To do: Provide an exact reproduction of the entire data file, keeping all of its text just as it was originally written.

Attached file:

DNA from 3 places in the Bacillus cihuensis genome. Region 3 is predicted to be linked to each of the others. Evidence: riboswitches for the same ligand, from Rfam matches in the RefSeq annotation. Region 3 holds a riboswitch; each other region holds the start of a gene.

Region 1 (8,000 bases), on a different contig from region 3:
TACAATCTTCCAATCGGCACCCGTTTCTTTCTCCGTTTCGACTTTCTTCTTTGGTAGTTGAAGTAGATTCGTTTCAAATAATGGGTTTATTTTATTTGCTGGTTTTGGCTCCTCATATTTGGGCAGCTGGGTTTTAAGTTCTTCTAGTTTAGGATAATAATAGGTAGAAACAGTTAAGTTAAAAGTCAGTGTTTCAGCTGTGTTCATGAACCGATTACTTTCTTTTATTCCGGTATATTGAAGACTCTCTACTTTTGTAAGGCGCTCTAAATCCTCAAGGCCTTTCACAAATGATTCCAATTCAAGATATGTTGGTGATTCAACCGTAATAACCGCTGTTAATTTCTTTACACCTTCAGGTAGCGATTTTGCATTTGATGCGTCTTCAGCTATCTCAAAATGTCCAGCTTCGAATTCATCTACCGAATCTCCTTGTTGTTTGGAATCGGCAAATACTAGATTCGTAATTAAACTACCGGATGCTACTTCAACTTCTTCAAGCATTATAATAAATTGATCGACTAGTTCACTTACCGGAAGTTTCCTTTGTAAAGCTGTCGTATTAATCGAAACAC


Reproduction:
DNA from 3 places in the Bacillus cihuensis genome. Region 3 is predicted to be linked to each of the others. Evidence: riboswitches for the same ligand, from Rfam matches in the RefSeq annotation. Region 3 holds a riboswitch; each other region holds the start of a gene.

Region 1 (8,000 bases), on a different contig from region 3:
TACAATCTTCCAATCGGCACCCGTTTCTTTCTCCGTTTCGACTTTCTTCTTTGGTAGTTGAAGTAGATTCGTTTCAAATAATGGGTTTATTTTATTTGCTGGTTTTGGCTCCTCATATTTGGGCAGCTGGGTTTTAAGTTCTTCTAGTTTAGGATAATAATAGGTAGAAACAGTTAAGTTAAAAGTCAGTGTTTCAGCTGTGTTCATGAACCGATTACTTTCTTTTATTCCGGTATATTGAAGACTCTCTACTTTTGTAAGGCGCTCTAAATCCTCAAGGCCTTTCACAAATGATTCCAATTCAAGATATGTTGGTGATTCAACCGTAATAACCGCTGTTAATTTCTTTACACCTTCAGGTAGCGATTTTGCATTTGATGCGTCTTCAGCTATCTCAAAATGTCCAGCTTCGAATTCATCTACCGAATCTCCTTGTTGTTTGGAATCGGCAAATACTAGATTCGTAATTAAACTACCGGATGCTACTTCAACTTCTTCAAGCATTATAATAAATTGATCGACTAGTTCACTTACCGGAAGTTTCCTTTGTAAAGCTGTCGTATTAATCGAAACAC